Partners YOUNG-MI: Cocaine, Marijuana Use Associated with Worse Mortality in Younger Patients After MI

Cocaine or marijuana use was associated with worse all-cause and cardiovascular mortality among patients younger than 50 years who experienced a myocardial infarction (MI). This was the finding from the Partners YOUNG-MI study presented by Ersilia M. DeFilippis, MD, at ACC.18 and simultaneously published in the Journal of the American College of Cardiology.

The retrospective registry study assessed the prevalence of cocaine and marijuana use and its association with outcomes in young adults presenting with their first MI at ≤50 years of age. Patients who used both drugs were included in the cocaine group for the analysis. The primary endpoints were cardiovascular and all-cause mortality. Secondary endpoints included cardiac arrest at presentation and coronary revascularization.

The study included 2,097 patients with Type I MI. Cocaine or marijuana use was present in 10.7 percent of patients, with 4.7 percent using marijuana and 6.0 percent using cocaine. Both substances were used by 36 patients. Patients with substance use were younger and male. A significantly higher percentage of STEMIs occurred in the substance use group vs. the non-substance use group (64.7 vs. 52.1 percent). Patients with substance use had significantly lower rates of diabetes and hyperlipidemia but significantly higher rates of tobacco use.

Out-of-hospital cardiac arrest occurred significantly more often in patients with substance use vs. those without (8.0 vs. 3.5 percent). This difference was largely driven by increased cardiac arrest in the marijuana group. There were no significant differences in the rates of coronary revascularization.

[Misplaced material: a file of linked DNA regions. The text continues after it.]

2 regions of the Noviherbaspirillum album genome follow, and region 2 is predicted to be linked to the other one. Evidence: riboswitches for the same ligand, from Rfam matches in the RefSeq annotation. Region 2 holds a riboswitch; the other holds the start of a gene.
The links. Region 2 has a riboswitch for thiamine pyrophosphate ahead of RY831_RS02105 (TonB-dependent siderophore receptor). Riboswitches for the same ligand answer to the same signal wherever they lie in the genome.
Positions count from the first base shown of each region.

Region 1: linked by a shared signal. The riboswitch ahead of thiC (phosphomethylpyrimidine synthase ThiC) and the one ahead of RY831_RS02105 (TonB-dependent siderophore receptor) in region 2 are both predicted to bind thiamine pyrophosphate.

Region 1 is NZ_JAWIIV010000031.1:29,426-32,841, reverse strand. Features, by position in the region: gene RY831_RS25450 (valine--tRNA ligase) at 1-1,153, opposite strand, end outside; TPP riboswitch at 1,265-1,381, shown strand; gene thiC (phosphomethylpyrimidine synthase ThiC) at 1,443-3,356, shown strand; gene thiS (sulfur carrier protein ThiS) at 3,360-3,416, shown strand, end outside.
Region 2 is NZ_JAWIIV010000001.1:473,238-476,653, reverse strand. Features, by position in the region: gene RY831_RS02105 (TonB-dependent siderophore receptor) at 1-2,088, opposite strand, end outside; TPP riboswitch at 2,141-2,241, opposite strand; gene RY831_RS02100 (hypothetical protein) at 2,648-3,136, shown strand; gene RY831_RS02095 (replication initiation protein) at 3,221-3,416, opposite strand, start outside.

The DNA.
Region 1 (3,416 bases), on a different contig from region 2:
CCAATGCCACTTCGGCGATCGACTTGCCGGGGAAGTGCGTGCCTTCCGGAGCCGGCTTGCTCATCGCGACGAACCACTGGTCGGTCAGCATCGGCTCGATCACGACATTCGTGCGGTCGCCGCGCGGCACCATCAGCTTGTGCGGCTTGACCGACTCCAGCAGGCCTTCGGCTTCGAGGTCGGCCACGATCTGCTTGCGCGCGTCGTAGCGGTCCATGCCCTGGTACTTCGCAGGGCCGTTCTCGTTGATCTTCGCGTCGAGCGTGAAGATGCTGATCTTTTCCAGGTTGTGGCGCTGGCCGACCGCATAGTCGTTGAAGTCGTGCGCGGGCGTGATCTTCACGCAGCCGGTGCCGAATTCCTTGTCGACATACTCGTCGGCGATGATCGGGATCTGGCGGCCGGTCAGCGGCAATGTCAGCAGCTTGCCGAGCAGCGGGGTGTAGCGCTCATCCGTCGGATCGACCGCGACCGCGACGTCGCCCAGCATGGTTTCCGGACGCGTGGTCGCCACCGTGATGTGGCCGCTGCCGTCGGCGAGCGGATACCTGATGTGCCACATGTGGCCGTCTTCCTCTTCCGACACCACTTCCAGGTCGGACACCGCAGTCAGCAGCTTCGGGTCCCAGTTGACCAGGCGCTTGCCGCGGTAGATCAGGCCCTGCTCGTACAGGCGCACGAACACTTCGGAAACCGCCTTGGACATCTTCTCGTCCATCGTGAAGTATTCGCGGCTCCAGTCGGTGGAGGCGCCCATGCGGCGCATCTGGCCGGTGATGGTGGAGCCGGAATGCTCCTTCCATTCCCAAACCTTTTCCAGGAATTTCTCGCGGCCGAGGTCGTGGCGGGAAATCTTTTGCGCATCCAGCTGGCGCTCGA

During a median follow-up of 11.2 years, patients with substance use had significantly higher all-cause mortality vs. those without (18.8 vs. 11.3 percent). The adjusted hazard ratios for all-cause death were 1.99 for any substance use, 2.09 for marijuana and 1.91 for cocaine. Cardiovascular mortality was significantly higher among patients with substance use vs. those without (9.4 vs. 5.3 percent). The adjusted hazard ratios for cardiovascular death were 2.22 for any substance use, 2.13 for marijuana use and 2.32 for cocaine use.

“These findings reinforce current recommendations for screening for substance abuse among adults who experience an MI at a young age, and highlight the need for implementation of therapies and counseling that could prevent future adverse events,” write the authors.

Clinical Topics: Arrhythmias and Clinical EP, Dyslipidemia, Prevention, SCD/Ventricular Arrhythmias, Smoking

Keywords: ACC18, ACC Annual Scientific Session, Cannabis, Marijuana Smoking, Marijuana Abuse, Cocaine, Out-of-Hospital Cardiac Arrest, Retrospective Studies, Follow-Up Studies, Myocardial Infarction, Cocaine-Related Disorders, Registries, Tobacco Use, Diabetes Mellitus, Type 1, Diabetes Mellitus, Type 2, Hyperlipidemias, Counseling

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